DBS:
still backing coal


In April 2019 Singaporean bank DBS announced it would stop funding new coal-fired power stations globally. Despite this positive step, DBS’ updated coal policy allows it to remain involved in several proposed dirty coal power plants in Southeast Asia.

One of these plants is Van Phong 1 in Vietnam, which an international bank consortium that included DBS quietly and shamefully signed a loan the very same day the Singaporean bank said it was dumping coal.

Read Market Forces’ press release on the Van Phong 1 deal

DBS is reported to be considering financing at least 3.2 GW of proposed coal power in Vietnam and Indonesia. To adhere to the Paris Agreement, respect Singapore’s call to action on climate change, and help keep global temperature rise below 1.5˚Celsius, DBS should not support any coal-fired power projects which promote dirty fossil fuel technology in Asia.


DBS’ coal policy

On 19 April 2019, DBS published a statement on its website titled “Our Approach to Financing New Coal-Fired Power Plants”, saying: “…we have decided to cease financing new CFPP in any market regardless of the efficiency of technologies used, after honouring our existing commitments. The last of these existing commitments is likely to be completed by 2021.”

However, DBS hasn’t disclosed details about these existing commitments.

At the DBS AGM on 25 April 2019, DBS was challenged over its decision to continue to finance coal power.  While DBS claims that the scenarios it used are consistent with the goals of the Paris agreement, it uses the IEA Sustainable Development Scenario which targets a mere 50% chance of constraining warming to 2°C (rather than 1.5°C), relies heavily on unproven technologies and concepts in charting a course for reaching net zero emissions in the second half of the century.

Ultimately, the decision to exclude several new coal power plants from the policy may have nothing to do with science, and everything to do with the number of projects that DBS happened to be involved in at the time the policy was announced.


What’s in the pipeline?

DBS’ revised 2019 coal policy allows the bank to continue backing proposed power stations, totaling at least 3.2 gigawatts in Vietnam and Indonesia.

The potential emissions from these projects would have significant harmful impact on the people of those countries, greatly affecting their health and livelihoods. According to a Harvard study on premature mortality due to coal pollution, by 2030 Indonesia will have 24,400 excess deaths per year and Vietnam an 19,220 excess deaths per year due to coal pollution.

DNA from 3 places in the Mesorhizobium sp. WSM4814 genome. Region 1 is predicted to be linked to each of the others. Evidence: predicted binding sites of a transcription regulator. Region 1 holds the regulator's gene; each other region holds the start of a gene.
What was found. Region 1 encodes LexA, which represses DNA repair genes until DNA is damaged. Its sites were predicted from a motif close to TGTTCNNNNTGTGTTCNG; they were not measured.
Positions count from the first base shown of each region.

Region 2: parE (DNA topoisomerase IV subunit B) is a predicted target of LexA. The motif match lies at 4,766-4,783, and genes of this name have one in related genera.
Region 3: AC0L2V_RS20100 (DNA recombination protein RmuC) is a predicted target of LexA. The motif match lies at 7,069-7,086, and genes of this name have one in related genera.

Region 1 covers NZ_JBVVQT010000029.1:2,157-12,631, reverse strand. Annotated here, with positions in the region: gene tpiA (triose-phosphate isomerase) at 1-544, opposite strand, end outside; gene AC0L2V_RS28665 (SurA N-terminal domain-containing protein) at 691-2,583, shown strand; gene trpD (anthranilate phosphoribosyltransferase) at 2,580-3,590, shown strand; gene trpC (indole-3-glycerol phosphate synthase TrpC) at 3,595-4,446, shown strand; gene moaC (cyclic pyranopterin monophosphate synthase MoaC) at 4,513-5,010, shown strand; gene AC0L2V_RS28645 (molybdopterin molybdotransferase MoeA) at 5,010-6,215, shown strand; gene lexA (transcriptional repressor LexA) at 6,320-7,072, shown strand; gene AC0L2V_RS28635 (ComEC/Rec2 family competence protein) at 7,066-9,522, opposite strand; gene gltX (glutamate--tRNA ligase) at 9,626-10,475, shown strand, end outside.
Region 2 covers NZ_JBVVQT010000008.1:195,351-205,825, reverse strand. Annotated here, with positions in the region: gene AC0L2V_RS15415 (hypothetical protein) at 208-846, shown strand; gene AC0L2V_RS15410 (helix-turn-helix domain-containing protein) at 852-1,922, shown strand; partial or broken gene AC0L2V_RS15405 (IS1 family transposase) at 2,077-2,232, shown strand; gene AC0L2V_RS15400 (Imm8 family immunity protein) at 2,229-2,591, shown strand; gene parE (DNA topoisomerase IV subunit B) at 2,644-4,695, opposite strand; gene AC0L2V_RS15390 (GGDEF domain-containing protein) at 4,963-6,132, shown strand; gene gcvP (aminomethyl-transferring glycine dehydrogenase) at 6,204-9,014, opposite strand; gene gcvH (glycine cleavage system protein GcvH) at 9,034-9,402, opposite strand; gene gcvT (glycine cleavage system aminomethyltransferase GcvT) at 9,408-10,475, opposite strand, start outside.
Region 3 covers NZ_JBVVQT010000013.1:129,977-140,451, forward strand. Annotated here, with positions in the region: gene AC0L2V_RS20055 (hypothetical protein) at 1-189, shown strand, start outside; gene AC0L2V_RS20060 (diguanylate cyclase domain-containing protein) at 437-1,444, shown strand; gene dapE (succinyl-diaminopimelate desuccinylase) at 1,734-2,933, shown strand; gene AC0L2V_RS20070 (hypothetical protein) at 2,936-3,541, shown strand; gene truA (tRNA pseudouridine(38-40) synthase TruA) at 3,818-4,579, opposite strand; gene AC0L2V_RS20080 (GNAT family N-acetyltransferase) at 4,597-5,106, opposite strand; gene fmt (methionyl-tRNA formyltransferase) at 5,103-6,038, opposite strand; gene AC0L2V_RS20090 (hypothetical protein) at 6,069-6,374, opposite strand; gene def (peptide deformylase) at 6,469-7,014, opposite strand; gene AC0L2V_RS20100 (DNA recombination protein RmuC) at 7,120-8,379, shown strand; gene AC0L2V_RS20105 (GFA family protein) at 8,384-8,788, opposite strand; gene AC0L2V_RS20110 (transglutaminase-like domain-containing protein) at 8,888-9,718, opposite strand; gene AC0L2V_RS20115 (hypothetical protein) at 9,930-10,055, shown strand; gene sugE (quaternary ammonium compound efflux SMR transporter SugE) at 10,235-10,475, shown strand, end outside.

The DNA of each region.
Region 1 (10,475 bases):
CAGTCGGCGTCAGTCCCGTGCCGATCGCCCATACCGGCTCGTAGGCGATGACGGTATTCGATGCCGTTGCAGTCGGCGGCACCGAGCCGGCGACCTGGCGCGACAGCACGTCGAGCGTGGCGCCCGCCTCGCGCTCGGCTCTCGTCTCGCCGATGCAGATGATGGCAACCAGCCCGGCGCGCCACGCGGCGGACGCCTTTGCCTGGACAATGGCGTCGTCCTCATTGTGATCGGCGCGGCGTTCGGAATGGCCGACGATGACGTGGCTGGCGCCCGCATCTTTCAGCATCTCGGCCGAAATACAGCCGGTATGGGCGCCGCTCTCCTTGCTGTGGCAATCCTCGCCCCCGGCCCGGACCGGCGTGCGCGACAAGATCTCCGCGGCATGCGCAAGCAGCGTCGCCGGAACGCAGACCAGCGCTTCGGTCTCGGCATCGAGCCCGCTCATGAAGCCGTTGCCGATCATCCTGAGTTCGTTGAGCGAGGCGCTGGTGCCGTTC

DBS’ role in helping expand the coal power industry also impacts on our ability to keep a global temperature rise this century below 1.5 degrees Celsius. As stated in 2016 by  World Bank president Jim Yong Kim: “If Vietnam goes forward with 40GW of coal, if the entire region implements the coal-based plans right now, I think we are finished.”  DBS would be contributing to this catastrophe by supporting the finance of 4.4 GW of coal-fired power capacity.

Vung Ang 2 (1200MW)

This Vietnamese power station located in the Kỳ Lợi commune, Kỳ Anh district, Hà Tĩnh province, Vietnam, is sponsored by One Energy Ventures (a 50:50 joint venture between Hong Kong-based CLP Holdings and Diamond Generating Asia (DGA), a subsidiary of Japan’s Mitsubishi Corp) and Refrigeration Electrical Engineering Corp (REEC). The technology type of this project may have been changed to ultrasupercritical.

DBS has been linked to this plant as a lender. See our webpage on Vung Ang 2.

Jawa-9 and 10 (2,000MW)

This prospective Indonesian coal-fired power plant will be located in Banten province. It is anticipated that ultrasupercritical technology will be used. The sponsors are Indonesian utility, Indonesia Power (a PLN subsidiary) (51%) and Barito Pacific (49%).

DBS is linked to this plant as a financial advisor. Final investment decisions are anticipated at the end of June.

Read more about Java 9 and 10


What should DBS do?

DBS should withdraw from the coal power stations listed above. Continuing to support these dirty projects risks its commitment to help keep global temperature rise to 1.5 degrees.

DBS should also revisit its coal policy in order to:

  • exclude all  financial support for all coal-fired power stations now
  • exclude all financial support to coal mines now.